Antiparallel (mathematics)

In geometry, anti-parallel lines can be defined with respect to either lines or angles.

Definitions

Given two lines $m_1 \,$ and $m_2 \,$, lines $l_1 \,$ and $l_2 \,$ are anti-parallel with respect to $m_1 \,$ and $m_2 \,$ if $\angle 1 = \angle 2 \,$.

Given two lines $m_1 \,$ and $m_2 \,$, lines $l_1 \,$ and $l_2 \,$ are anti-parallel with respect to $m_1 \,$ and $m_2 \,$ if $\angle 1 = \angle 2 \,$. If $l_1 \,$ and $l_2 \,$ are anti-parallel with respect to $m_1 \,$ and $m_2 \,$, then $m_1 \,$ and $m_2 \,$ are also anti-parallel with respect to $l_1 \,$ and $l_2 \,$.

In any quadrilateral inscribed in a circle, any two opposite sides are anti-parallel with respect to the other two sides.

In any quadrilateral inscribed in a circle, any two opposite sides are anti-parallel with respect to the other two sides.

Two lines $l_1$ and $l_2$ are antiparallel with respect to the sides of an angle if and only if they make the same angle $\angle APC$ in the opposite senses with the bisector of that angle.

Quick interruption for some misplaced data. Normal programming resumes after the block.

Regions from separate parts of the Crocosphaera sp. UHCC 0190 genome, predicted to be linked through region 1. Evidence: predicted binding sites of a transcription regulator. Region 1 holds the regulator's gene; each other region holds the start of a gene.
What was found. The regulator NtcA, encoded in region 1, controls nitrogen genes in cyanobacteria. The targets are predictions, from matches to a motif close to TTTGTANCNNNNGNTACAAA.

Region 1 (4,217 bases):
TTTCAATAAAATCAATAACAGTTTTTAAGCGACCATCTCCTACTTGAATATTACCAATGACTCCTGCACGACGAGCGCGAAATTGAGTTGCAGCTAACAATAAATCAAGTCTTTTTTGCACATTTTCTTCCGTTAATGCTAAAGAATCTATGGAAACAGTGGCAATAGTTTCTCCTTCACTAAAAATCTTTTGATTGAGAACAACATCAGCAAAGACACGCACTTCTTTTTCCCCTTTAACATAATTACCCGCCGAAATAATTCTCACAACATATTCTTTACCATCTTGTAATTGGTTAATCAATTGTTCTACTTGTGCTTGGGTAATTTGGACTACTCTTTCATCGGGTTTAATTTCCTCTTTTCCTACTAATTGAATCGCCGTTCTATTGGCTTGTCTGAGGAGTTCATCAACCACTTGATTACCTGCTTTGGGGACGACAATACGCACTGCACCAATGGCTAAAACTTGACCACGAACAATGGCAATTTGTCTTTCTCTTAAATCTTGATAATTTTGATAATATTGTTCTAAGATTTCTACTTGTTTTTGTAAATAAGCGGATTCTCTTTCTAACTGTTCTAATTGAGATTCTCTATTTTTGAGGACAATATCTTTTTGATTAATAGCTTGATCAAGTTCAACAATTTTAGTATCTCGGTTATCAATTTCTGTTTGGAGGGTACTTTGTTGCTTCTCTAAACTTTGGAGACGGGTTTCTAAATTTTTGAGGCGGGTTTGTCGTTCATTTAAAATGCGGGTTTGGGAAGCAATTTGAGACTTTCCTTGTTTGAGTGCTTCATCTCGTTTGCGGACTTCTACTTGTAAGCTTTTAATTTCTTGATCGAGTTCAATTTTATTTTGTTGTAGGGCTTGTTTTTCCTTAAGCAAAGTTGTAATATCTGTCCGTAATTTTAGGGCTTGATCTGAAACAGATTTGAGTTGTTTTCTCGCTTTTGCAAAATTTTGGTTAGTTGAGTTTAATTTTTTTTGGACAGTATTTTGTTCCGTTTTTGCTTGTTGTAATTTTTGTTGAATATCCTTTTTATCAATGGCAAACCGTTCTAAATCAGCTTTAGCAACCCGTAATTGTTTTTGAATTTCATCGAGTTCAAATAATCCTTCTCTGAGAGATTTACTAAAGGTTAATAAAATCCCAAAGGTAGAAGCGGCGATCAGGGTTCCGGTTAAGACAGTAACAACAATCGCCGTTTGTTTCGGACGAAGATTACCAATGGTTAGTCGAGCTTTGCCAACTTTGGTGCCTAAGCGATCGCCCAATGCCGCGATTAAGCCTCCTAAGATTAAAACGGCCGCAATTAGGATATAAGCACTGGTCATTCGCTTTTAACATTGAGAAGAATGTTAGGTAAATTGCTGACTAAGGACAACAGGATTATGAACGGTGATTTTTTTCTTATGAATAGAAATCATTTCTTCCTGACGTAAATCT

Two lines $l_1 \,$ and $l_2 \,$ are said to be antiparallel with respect to the sides of an angle if they make the same angle $\angle APC$ in the opposite senses with the bisector of that angle. Notice that our previous angles 1 and 2 are still equivalent.
If the lines $m_1 \,$ and $m_2 \,$ coincide, $l_1 \,$ and $l_2 \,$ are said to be anti-parallel with respect to a straight line.

Antiparallel vectors

In a Euclidean space, two directed line segments, often called vectors in applied mathematics, are antiparallel, if they are supported by parallel lines and have opposite directions.[1] In that case, one of the associated Euclidean vectors is the product of the other by a negative number.

Relations

1. The line joining the feet to two altitudes of a triangle is antiparallel to the third side.(any cevians which 'see' the third side with the same angle create antiparallel lines)
2. The tangent to a triangle's circumcircle at a vertex is antiparallel to the opposite side.
3. The radius of the circumcircle at a vertex is perpendicular to all lines antiparallel to the opposite sides.

References

1. ^ Harris, John; Harris, John W.; Stöcker, Horst (1998). Handbook of mathematics and computational science. Birkhäuser. p. 332. ISBN 0-387-94746-9., Chapter 6, p. 332
• A.B. Ivanov, Encyclopaedia of Mathematics - ISBN 1-4020-0609-8
• Weisstein, Eric W. "Antiparallel." From MathWorld--A Wolfram Web Resource. [1]